JUDGMENT OF THE COURT (First Chamber)
26 October 2006
(Directive 93/13/EEC – Unfair terms in consumer contracts – Failure to raise the unfair nature of a term during arbitration proceedings – Possibility of raising that objection in the context of an action brought against the arbitration award)
In Case C-168/05,
REFERENCE for a preliminary ruling under Article 234 EC from the Audiencia Provincial de Madrid (Spain), made by decision of 15 February 2005, received at the Court on 14 April 2005, in the proceedings
Elisa María Mostaza Claro
Centro Móvil Milenium SL,
THE COURT (First Chamber),
composed of P. Jann, President of the Chamber, K. Lenaerts, E. Juhász, J.N. Cunha Rodrigues (Rapporteur) and M. Ilešič, Judges,
Advocate General: A. Tizzano,
Registrar: R. Grass,
having regard to the written procedure,
after considering the observations submitted on behalf of:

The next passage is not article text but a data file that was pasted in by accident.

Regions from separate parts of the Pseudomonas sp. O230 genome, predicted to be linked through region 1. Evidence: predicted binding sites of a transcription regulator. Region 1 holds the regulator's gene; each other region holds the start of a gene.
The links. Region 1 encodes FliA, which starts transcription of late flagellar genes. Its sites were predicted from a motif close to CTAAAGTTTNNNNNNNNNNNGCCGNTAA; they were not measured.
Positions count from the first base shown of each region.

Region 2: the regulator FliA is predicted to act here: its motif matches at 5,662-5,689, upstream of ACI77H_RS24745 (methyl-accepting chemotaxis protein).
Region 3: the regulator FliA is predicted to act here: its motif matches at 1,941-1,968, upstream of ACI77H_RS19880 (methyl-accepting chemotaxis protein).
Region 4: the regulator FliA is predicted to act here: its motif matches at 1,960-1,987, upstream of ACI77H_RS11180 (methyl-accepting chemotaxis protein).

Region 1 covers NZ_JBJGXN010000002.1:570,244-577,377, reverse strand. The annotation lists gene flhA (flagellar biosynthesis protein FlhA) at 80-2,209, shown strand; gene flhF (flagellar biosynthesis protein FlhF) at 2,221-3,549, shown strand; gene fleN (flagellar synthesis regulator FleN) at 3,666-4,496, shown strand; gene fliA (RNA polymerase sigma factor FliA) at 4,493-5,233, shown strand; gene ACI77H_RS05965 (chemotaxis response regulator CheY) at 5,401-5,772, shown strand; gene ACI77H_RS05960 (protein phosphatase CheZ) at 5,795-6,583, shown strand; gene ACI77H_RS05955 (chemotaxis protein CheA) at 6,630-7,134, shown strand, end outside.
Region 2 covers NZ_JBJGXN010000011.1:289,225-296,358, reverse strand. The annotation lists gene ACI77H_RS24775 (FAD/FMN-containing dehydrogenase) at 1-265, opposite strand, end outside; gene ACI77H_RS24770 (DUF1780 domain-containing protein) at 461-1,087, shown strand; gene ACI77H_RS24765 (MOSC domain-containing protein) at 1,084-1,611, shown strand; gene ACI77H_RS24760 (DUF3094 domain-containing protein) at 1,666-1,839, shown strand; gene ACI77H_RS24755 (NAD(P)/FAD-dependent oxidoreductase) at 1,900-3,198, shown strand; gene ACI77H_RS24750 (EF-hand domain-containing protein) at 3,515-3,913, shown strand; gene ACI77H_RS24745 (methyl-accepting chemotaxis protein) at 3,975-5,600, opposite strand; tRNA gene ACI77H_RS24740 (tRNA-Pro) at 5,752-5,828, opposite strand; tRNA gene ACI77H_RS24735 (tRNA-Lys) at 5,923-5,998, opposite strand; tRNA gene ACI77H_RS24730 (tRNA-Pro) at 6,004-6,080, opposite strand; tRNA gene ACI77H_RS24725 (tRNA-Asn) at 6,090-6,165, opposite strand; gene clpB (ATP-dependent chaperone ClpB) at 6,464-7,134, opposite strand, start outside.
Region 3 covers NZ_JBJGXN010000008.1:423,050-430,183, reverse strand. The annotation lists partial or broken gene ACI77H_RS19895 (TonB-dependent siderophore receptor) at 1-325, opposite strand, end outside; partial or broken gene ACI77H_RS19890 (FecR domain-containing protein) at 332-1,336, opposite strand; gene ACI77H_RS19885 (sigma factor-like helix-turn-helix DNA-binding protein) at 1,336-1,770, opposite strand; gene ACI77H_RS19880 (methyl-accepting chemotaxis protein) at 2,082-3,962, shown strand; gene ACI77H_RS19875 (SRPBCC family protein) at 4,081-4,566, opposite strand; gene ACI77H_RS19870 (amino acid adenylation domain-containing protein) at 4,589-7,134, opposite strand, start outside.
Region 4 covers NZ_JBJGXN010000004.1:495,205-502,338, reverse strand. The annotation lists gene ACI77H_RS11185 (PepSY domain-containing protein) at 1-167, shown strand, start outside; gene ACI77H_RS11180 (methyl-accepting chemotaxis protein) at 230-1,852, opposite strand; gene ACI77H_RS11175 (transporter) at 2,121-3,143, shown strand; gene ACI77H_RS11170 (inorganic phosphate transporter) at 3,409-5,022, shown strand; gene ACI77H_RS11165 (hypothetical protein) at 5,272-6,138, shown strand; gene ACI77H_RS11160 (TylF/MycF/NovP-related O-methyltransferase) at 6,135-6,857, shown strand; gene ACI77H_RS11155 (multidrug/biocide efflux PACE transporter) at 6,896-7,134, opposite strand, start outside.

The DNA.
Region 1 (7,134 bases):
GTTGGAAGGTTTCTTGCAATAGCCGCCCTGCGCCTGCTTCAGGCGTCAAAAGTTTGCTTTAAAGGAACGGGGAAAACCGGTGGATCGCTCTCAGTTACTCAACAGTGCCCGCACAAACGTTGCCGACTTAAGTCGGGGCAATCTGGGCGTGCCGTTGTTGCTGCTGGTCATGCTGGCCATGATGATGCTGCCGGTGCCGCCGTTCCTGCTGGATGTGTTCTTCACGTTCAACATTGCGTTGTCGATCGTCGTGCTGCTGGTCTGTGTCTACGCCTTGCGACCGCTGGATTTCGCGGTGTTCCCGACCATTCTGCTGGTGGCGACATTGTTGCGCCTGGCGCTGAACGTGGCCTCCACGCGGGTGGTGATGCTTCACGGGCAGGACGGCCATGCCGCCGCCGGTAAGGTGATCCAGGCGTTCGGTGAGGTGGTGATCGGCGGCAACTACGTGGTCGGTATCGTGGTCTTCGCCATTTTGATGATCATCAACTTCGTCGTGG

– Centro Móvil Milenium SL, by H. García Pi, abogado,
– the Spanish Government, by E. Braquehais Conesa, acting as Agent,
– the German Government, by C. Schulze-Bahr, acting as Agent,
– the Hungarian Government, by P. Gottfried, acting as Agent,
– the Finnish Government, by T. Pynnä, acting as Agent,
– the Commission of the European Communities, by A. Aresu and L. Escobar Guerrero, acting as Agents,
after hearing the Opinion of the Advocate General at the sitting on 27 April 2006,
gives the following
1 The reference for a preliminary ruling concerns the interpretation of Council Directive 93/13/EEC of 5 April 1993 on unfair terms in consumer contracts (OJ 1993 L 95, p. 29) (‘the Directive’).
2 This reference has been made in the context of proceedings between Ms Mostaza Claro and Centro Móvil Milenium SL (‘Móvil’) concerning the validity of an arbitration clause included in the contract which she concluded with that company.
3 Article 3(1) of the Directive provides: